City OKs Galena and Main building
A four-story building at the northwest corner of Galena and Main streets won City Council approval Monday despite a brief spat between council members that threatened to defeat the development proposal.The building is essentially the same one, structurally, that voters nixed last fall when a new visitor center and Aspen Chamber Resort Association offices were to be housed there.Now, the building will include commercial space on the ground floor, facing Main Street, three affordable rental units on the second floor and a free-market residence on the third floor. A fourth level is below ground from the Main Street facade, but opens to a sunken rear courtyard. The building will be added to the existing two-story building, which appears as one story from Main Street.No ACRA uses are planned for the building, said Rick Jones, chairman of the chamber board of directors.The council approved the project on a 3-1 vote with Councilman Torre dissenting. In his remarks, he acknowledged the project appeared destined to pass with the votes of his three colleagues; Councilman Terry Paulson was absent.Councilwoman Rachel Richards then threatened to reverse her vote, killing the project with a 2-2 tie. It’s unfair to vote against the project when it meets all of the city’s zoning regulations, she said, suggesting Torre was courting constituents who oppose the project with the assurance that it would pass anyway thanks to a tough decision by the rest of the council.”I have a lot of constituents who would like me to vote no,” she said.”I don’t feel it fits within the historic character of this corner,” Torre countered, explaining his stance. “This type of structure is not what I want to see on Main Street USA and Main Street Aspen.”Several members of the public also opposed the project, focusing on the voters’ decision last fall.”I think we as voters basically said we don’t want to see a structure of this magnitude at this site,” said Aspenite Sue Geist.”The project itself is identical to the one that was submitted and turned down – rejected by voters,” said Sharon Engel Ruhnau, who, with her husband, owns a condo in the Galena Lofts building behind the proposed development. The views from the Galena Lofts will be blocked by the new construction and council members were empathetic, but said they couldn’t reject the project for that reason.And the voters’ decision last fall seemed to be directed at the visitor center component, noted Richards.”I can’t extrapolate from that election exactly what this issue was,” she said. “The thrust seemed to be that it was a bad place for a visitor center.”I cannot find a legitimate reason to vote no,” Richards said.”Unless we want to freeze everything in town and buy it all up, people have a right to improve their property,” added Councilman Tim Semrau.Last November’s vote repealed a rezoning for the project approved by the council. This time, the building’s uses require no rezoning. Galena Lofts homeowners sued the city after it approved the visitor center project last year and city attorney John Worcester appeared to be bracing Monday for more litigation. He instructed the applicant’s architects to verbally note the identifying number on each architectural rendering they referenced in their presentation so it could be noted in the formal record of the council’s proceedings.In addition, local resident Toni Kronberg, who helped circulate a referendum petition to put the visitor center project on the November ballot, said yesterday there’s “a strong possibility” the latest project will be the subject of a referendum petition, as well.Janet Urquhart’s e-mail address is firstname.lastname@example.org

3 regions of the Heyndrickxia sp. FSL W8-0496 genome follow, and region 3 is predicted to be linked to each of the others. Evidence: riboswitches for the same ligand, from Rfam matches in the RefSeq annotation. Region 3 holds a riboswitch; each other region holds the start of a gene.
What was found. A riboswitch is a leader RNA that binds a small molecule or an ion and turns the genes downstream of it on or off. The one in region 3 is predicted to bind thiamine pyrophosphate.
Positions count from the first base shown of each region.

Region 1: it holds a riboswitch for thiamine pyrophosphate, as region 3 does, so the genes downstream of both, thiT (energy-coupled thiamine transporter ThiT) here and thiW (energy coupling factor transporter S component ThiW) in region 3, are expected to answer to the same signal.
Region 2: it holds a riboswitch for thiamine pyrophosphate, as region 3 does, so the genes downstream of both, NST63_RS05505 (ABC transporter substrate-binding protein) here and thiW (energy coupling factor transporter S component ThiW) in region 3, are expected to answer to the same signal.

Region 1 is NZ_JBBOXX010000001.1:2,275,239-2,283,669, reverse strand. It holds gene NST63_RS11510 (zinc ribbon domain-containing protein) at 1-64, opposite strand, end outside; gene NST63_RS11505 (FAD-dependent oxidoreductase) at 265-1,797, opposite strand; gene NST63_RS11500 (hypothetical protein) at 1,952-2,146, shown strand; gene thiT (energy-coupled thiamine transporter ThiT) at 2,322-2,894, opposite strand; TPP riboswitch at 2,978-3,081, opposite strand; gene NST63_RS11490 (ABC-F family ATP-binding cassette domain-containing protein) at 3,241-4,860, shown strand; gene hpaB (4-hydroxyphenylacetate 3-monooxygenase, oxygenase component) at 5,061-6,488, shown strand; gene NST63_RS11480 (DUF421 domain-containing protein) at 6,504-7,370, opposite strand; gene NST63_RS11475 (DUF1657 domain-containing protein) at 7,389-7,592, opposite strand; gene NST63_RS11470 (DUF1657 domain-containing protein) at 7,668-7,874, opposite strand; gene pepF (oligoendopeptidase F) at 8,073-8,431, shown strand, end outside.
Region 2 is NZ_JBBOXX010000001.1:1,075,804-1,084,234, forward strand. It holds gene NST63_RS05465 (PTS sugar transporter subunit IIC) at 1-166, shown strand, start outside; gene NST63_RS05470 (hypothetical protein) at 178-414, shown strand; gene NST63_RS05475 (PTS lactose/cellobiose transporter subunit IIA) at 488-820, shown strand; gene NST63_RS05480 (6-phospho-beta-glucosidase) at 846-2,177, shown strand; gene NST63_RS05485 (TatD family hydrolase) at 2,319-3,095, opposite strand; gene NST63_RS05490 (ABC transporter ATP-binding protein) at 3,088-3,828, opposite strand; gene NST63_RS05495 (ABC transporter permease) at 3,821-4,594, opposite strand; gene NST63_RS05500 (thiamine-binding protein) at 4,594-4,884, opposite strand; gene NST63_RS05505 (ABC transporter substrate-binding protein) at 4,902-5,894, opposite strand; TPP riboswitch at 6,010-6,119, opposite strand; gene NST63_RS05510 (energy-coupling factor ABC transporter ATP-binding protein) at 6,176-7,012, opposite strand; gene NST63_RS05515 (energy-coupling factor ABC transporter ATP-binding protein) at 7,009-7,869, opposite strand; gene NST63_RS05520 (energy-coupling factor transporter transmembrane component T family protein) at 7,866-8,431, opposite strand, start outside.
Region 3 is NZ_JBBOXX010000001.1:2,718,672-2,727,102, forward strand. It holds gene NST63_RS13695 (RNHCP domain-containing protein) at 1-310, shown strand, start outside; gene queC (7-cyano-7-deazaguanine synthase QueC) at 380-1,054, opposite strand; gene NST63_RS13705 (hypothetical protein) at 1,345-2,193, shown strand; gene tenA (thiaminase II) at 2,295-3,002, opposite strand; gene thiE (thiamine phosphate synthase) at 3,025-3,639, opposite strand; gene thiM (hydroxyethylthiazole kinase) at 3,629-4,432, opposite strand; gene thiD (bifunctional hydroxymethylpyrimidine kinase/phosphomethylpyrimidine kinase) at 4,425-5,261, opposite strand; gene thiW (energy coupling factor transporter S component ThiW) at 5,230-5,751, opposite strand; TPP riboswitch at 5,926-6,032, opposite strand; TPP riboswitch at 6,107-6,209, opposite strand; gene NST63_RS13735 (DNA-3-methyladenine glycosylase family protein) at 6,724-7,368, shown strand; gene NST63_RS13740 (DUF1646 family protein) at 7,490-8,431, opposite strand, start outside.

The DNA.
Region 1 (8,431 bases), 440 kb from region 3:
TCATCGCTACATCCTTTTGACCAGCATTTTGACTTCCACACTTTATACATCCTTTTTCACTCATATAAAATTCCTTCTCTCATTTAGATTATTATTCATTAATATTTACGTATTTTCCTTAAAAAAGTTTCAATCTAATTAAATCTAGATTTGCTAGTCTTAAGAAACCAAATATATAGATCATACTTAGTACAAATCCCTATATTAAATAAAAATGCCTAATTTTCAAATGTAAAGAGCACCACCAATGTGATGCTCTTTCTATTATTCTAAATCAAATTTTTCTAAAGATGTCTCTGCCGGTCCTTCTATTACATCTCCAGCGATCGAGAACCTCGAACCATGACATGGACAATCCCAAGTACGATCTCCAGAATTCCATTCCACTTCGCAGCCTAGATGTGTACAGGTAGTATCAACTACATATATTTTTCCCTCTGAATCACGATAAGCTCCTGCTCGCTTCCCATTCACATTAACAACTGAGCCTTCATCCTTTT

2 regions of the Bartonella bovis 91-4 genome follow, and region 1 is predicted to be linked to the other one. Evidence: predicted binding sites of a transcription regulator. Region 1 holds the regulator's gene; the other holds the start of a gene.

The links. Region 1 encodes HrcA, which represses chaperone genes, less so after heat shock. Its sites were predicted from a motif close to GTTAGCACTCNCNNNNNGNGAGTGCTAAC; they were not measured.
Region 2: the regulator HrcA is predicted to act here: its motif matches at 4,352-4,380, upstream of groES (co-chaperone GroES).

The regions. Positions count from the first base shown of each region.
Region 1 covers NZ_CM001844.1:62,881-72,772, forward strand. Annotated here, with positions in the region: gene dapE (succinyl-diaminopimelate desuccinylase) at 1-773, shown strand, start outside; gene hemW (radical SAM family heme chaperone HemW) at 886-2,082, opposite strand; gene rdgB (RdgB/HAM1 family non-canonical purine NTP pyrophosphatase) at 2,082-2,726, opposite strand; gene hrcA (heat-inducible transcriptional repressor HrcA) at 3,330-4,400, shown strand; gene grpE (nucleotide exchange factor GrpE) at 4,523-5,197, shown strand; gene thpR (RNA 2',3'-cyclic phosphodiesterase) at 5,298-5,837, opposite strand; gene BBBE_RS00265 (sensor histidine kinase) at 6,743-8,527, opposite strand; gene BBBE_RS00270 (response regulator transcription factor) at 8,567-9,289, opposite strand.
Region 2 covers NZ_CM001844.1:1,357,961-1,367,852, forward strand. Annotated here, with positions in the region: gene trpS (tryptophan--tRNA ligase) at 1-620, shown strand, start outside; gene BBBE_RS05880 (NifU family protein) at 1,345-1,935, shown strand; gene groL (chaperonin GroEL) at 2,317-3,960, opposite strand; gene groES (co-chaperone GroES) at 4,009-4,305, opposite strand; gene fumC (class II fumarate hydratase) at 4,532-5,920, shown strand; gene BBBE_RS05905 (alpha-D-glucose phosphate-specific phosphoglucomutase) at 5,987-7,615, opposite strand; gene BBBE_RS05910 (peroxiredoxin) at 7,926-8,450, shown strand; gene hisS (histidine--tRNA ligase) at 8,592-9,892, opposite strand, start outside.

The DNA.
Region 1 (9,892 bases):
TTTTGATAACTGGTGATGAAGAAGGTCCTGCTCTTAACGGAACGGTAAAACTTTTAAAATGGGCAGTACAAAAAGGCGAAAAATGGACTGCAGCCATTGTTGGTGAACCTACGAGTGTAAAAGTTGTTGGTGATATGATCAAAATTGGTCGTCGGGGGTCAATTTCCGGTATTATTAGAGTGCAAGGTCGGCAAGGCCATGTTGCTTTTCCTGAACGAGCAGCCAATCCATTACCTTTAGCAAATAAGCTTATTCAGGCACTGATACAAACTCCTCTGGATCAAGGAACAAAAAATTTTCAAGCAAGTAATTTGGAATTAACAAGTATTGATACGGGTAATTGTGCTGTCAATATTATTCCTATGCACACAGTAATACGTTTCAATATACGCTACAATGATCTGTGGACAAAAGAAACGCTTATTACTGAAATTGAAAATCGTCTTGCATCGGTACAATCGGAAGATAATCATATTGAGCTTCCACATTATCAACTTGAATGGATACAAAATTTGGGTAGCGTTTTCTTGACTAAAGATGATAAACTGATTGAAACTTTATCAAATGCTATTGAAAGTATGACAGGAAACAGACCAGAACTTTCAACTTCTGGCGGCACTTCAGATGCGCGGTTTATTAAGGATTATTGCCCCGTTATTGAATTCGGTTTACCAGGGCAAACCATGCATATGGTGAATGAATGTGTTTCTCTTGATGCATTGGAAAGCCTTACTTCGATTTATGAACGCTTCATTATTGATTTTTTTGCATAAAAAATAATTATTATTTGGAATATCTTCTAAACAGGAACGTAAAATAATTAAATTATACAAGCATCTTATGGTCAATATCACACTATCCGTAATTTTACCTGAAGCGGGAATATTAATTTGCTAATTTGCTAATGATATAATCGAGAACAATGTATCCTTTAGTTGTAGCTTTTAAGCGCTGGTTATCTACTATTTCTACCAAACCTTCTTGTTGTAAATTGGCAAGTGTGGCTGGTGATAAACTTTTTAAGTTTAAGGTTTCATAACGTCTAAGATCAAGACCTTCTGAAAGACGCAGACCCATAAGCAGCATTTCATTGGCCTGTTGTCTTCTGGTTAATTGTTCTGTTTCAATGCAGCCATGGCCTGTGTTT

Support Local Journalism
Support Local Journalism
Readers around Aspen and Snowmass Village make the Aspen Times’ work possible. Your financial contribution supports our efforts to deliver quality, locally relevant journalism.
Now more than ever, your support is critical to help us keep our community informed about the evolving coronavirus pandemic and the impact it is having locally. Every contribution, however large or small, will make a difference.
Each donation will be used exclusively for the development and creation of increased news coverage.
Start a dialogue, stay on topic and be civil.
If you don't follow the rules, your comment may be deleted.
User Legend: Moderator Trusted User
Aspen councilman gets tongue lashing from colleagues for email suggesting answers for housing survey
A survey asking for public outreach on the city of Aspen’s Lumberyard affordable housing project is the subject of controversy among the city’s elected officials.